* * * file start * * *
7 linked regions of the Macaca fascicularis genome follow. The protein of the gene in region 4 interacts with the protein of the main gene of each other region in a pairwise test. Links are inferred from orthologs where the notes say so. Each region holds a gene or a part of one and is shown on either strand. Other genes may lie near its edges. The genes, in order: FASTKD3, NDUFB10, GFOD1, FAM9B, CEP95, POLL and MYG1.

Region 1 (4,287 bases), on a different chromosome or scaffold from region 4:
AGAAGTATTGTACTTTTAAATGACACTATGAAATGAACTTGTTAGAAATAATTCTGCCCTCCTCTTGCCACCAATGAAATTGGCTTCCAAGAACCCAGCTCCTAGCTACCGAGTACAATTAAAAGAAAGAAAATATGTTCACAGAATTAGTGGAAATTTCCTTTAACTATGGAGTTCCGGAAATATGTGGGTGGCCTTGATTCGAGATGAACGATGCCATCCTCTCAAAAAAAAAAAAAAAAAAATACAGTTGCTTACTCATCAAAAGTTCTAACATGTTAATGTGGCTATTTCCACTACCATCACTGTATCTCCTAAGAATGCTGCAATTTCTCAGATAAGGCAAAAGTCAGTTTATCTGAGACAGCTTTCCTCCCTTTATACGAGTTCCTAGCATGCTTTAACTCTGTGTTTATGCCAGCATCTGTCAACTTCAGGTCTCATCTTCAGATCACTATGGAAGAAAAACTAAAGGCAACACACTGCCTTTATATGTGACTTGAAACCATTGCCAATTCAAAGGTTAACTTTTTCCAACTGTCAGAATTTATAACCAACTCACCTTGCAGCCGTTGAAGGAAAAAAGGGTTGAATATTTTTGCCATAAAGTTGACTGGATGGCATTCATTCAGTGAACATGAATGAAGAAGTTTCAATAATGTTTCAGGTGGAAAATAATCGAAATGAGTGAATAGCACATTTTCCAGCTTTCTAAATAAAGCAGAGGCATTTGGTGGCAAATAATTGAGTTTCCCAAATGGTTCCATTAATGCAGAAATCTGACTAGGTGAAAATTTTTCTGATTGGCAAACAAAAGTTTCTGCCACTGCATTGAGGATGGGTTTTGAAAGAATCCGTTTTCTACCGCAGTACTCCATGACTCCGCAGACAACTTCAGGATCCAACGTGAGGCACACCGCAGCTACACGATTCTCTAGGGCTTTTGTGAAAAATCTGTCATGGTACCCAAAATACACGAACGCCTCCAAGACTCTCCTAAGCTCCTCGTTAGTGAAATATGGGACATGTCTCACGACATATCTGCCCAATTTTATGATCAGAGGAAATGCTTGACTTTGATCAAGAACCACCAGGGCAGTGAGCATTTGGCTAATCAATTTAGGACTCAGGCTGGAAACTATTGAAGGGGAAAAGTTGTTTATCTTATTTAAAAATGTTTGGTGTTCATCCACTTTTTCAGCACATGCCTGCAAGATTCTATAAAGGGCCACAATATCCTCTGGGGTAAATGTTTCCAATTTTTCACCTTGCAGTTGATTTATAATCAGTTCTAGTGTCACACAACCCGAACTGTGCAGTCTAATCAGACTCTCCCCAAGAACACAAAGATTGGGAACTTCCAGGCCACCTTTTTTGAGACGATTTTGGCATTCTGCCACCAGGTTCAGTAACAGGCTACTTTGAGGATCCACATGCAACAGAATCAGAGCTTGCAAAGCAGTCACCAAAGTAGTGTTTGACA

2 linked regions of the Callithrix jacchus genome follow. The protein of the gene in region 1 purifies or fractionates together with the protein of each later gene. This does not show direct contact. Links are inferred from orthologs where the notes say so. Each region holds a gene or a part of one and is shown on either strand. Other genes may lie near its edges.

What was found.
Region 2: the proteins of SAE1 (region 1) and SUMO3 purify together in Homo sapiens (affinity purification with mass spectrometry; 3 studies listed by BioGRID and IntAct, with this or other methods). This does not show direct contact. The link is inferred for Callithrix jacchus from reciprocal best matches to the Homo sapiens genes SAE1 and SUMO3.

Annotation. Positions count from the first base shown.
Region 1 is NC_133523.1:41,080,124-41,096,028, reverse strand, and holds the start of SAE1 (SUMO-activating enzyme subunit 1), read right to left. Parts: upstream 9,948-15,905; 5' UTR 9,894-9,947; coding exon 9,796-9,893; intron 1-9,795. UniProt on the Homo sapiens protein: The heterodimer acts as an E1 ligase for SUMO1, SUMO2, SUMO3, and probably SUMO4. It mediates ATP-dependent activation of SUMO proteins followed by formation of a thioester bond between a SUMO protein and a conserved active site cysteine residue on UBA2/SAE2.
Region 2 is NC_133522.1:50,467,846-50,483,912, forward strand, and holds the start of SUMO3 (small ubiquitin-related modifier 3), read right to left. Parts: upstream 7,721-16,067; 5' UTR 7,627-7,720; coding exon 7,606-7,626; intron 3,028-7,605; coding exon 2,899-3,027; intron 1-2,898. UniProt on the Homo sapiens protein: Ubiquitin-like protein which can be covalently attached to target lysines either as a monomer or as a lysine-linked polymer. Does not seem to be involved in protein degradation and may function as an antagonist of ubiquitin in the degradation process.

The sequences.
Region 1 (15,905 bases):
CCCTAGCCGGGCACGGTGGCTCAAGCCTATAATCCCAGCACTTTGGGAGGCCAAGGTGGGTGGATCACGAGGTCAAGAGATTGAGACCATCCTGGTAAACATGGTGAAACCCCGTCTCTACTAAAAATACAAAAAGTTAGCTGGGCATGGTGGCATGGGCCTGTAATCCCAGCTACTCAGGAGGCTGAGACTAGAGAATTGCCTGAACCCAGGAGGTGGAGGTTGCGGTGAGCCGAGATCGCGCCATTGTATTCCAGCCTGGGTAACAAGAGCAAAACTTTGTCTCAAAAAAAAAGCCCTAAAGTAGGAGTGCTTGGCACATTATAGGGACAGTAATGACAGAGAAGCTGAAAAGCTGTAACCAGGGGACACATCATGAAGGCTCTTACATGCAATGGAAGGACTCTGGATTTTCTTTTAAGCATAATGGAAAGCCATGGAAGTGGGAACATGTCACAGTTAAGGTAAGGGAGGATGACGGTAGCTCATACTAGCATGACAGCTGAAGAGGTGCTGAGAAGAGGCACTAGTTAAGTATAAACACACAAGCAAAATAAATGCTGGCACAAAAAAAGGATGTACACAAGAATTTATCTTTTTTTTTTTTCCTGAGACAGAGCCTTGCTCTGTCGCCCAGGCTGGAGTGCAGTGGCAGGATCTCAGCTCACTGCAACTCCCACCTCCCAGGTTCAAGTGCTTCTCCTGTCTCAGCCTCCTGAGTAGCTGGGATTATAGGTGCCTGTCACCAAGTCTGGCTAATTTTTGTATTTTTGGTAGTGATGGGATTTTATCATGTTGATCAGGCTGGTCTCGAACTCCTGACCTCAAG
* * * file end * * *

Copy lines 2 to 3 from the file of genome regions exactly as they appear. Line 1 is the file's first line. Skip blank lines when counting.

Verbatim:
Region 1 (4,287 bases), on a different chromosome or scaffold from region 4:
AGAAGTATTGTACTTTTAAATGACACTATGAAATGAACTTGTTAGAAATAATTCTGCCCTCCTCTTGCCACCAATGAAATTGGCTTCCAAGAACCCAGCTCCTAGCTACCGAGTACAATTAAAAGAAAGAAAATATGTTCACAGAATTAGTGGAAATTTCCTTTAACTATGGAGTTCCGGAAATATGTGGGTGGCCTTGATTCGAGATGAACGATGCCATCCTCTCAAAAAAAAAAAAAAAAAAATACAGTTGCTTACTCATCAAAAGTTCTAACATGTTAATGTGGCTATTTCCACTACCATCACTGTATCTCCTAAGAATGCTGCAATTTCTCAGATAAGGCAAAAGTCAGTTTATCTGAGACAGCTTTCCTCCCTTTATACGAGTTCCTAGCATGCTTTAACTCTGTGTTTATGCCAGCATCTGTCAACTTCAGGTCTCATCTTCAGATCACTATGGAAGAAAAACTAAAGGCAACACACTGCCTTTATATGTGACTTGAAACCATTGCCAATTCAAAGGTTAACTTTTTCCAACTGTCAGAATTTATAACCAACTCACCTTGCAGCCGTTGAAGGAAAAAAGGGTTGAATATTTTTGCCATAAAGTTGACTGGATGGCATTCATTCAGTGAACATGAATGAAGAAGTTTCAATAATGTTTCAGGTGGAAAATAATCGAAATGAGTGAATAGCACATTTTCCAGCTTTCTAAATAAAGCAGAGGCATTTGGTGGCAAATAATTGAGTTTCCCAAATGGTTCCATTAATGCAGAAATCTGACTAGGTGAAAATTTTTCTGATTGGCAAACAAAAGTTTCTGCCACTGCATTGAGGATGGGTTTTGAAAGAATCCGTTTTCTACCGCAGTACTCCATGACTCCGCAGACAACTTCAGGATCCAACGTGAGGCACACCGCAGCTACACGATTCTCTAGGGCTTTTGTGAAAAATCTGTCATGGTACCCAAAATACACGAACGCCTCCAAGACTCTCCTAAGCTCCTCGTTAGTGAAATATGGGACATGTCTCACGACATATCTGCCCAATTTTATGATCAGAGGAAATGCTTGACTTTGATCAAGAACCACCAGGGCAGTGAGCATTTGGCTAATCAATTTAGGACTCAGGCTGGAAACTATTGAAGGGGAAAAGTTGTTTATCTTATTTAAAAATGTTTGGTGTTCATCCACTTTTTCAGCACATGCCTGCAAGATTCTATAAAGGGCCACAATATCCTCTGGGGTAAATGTTTCCAATTTTTCACCTTGCAGTTGATTTATAATCAGTTCTAGTGTCACACAACCCGAACTGTGCAGTCTAATCAGACTCTCCCCAAGAACACAAAGATTGGGAACTTCCAGGCCACCTTTTTTGAGACGATTTTGGCATTCTGCCACCAGGTTCAGTAACAGGCTACTTTGAGGATCCACATGCAACAGAATCAGAGCTTGCAAAGCAGTCACCAAAGTAGTGTTTGACA